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Karnataka plans CSR policy and allocate CSR funds

Karnataka plans CSR policy

Karnataka plans CSR policy, aims CSR funding

Karnataka plans CSR policy – BENGALURU (CSR in India): According to MTB Nagaraj, minister of public enterprises, the government would draught a policy requiring public sector units (PSUs) to set aside 2% of profits as corporate social responsibility (CSR) funds. 
Nagaraj said the government will soon introduce a law to ensure CSR monies are used for local needs in response to questions from the legislative council about how PSUs in the state are spending CSR funding. “At the moment, there are no laws dictating how PSUs should spend CSR cash,” stated the minister. “PSUs registered under the Companies Act 2013 must set aside 2% of profits as CSR money, according to the Act’s rules.” “Sick units are not required to set aside funds for CSR.” 
In Karnataka, there are 60 PSUs under 23 distinct departments. In response to a question from MLC KA Tippeswamy, the minister noted that 34 PSUs have shown profits, while the other 24 are inactive or facing bankruptcy proceedings.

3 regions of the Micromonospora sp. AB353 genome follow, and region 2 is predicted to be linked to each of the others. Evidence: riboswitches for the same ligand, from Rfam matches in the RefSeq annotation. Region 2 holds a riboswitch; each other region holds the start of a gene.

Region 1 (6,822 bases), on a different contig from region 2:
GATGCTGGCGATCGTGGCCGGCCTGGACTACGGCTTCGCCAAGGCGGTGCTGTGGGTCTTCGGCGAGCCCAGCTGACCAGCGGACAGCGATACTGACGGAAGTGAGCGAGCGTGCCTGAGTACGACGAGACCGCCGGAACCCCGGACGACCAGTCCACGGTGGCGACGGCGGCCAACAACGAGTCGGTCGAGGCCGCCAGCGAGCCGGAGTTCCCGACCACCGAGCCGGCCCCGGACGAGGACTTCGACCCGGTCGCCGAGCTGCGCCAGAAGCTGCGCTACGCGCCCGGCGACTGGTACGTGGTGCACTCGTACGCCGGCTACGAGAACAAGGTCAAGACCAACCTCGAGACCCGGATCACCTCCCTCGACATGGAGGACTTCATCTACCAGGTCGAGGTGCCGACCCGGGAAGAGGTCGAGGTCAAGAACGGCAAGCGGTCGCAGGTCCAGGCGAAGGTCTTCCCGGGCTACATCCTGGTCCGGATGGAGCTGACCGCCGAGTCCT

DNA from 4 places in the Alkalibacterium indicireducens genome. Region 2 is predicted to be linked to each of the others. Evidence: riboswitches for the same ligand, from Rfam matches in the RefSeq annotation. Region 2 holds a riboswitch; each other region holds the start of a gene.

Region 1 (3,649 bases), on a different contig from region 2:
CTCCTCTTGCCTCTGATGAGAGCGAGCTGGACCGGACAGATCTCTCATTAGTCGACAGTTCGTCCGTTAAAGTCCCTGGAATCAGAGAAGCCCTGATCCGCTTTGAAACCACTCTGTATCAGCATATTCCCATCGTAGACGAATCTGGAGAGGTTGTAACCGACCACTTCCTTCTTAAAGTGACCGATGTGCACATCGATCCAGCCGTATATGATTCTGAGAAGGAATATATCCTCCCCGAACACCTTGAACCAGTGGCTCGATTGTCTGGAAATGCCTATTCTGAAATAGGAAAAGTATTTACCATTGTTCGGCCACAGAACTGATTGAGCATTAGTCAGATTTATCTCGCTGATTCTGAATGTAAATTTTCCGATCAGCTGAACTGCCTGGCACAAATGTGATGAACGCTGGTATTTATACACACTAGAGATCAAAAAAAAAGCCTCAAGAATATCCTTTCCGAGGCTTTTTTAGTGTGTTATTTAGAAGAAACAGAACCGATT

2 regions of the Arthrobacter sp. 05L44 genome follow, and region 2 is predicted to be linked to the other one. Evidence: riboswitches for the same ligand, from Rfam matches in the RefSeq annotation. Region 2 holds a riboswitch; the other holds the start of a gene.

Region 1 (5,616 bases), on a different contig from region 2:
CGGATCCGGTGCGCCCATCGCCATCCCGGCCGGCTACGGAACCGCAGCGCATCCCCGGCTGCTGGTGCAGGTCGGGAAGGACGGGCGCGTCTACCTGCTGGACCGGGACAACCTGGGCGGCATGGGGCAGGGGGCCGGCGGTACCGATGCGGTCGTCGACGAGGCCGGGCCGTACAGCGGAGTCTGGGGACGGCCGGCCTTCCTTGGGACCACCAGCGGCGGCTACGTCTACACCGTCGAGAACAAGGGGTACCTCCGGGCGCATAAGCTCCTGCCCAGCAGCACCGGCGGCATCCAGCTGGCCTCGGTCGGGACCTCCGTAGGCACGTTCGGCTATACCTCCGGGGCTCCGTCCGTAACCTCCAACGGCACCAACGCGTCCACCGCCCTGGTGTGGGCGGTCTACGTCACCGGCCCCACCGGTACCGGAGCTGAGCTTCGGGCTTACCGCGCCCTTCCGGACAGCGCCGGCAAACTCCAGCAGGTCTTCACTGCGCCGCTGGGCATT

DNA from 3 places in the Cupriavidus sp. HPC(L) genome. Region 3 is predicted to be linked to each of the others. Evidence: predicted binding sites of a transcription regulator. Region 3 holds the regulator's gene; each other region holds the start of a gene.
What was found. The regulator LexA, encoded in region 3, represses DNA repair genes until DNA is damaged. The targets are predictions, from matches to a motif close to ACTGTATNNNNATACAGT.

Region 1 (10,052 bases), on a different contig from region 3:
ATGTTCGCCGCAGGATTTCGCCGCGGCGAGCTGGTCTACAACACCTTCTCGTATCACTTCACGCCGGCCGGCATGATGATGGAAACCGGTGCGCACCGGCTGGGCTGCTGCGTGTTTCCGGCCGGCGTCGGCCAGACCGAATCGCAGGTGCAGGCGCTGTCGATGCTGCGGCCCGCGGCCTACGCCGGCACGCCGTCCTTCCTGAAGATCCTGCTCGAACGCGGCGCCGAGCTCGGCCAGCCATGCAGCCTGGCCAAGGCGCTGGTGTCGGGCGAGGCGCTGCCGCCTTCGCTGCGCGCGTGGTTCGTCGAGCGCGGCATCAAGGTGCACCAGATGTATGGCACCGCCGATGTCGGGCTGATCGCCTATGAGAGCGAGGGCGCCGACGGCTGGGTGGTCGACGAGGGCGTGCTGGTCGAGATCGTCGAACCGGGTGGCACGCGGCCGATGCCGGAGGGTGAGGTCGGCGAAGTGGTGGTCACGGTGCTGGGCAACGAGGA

Companies must spend at least 2% of their average profit over the previous three financial years on a CSR policy each year, according to the Companies Act. When spending the fund, the corporation must give precedence to the local region where it operates, according to the rules.

Karnataka plans CSR policy

“Many community halls were erected with CSR monies, but they are barely used,” KT Srikantegowda said, citing a lack of rules on how CSR funds should be used. The government must create a policy outlining how the cash can be spent. 
Tippeswamy, who was speaking about the financial state of PSUs, claimed that some have paid over Rs 2 crore in taxes without making correct assessments. PSUs, he claims, have no internal regulation on how CSR funding can be spent. “Public sector undertakings must have a CSR strategy, and the government must publish local area development guidelines,” he stated. 
He stated that the government will take action against public sector companies that do not spend the required 2% of profits on CSR efforts. “Directions will also be given to administrative departments. “We will establish a CSR policy,” he continued. 
Mr. Thippeswamy had earlier stated, quoting from the Minister’s response, that 34 of the 60 public sector firms were profitable. “Some businesses that are losing money are being liquidated. Some of the profitable businesses are managed by administrative departments, while others are managed by the public enterprises department.” However, he noted that many businesses do not have a CSR policy in place, and that the government should establish standards requiring these businesses to spend 2% of their profits on CSR efforts. 

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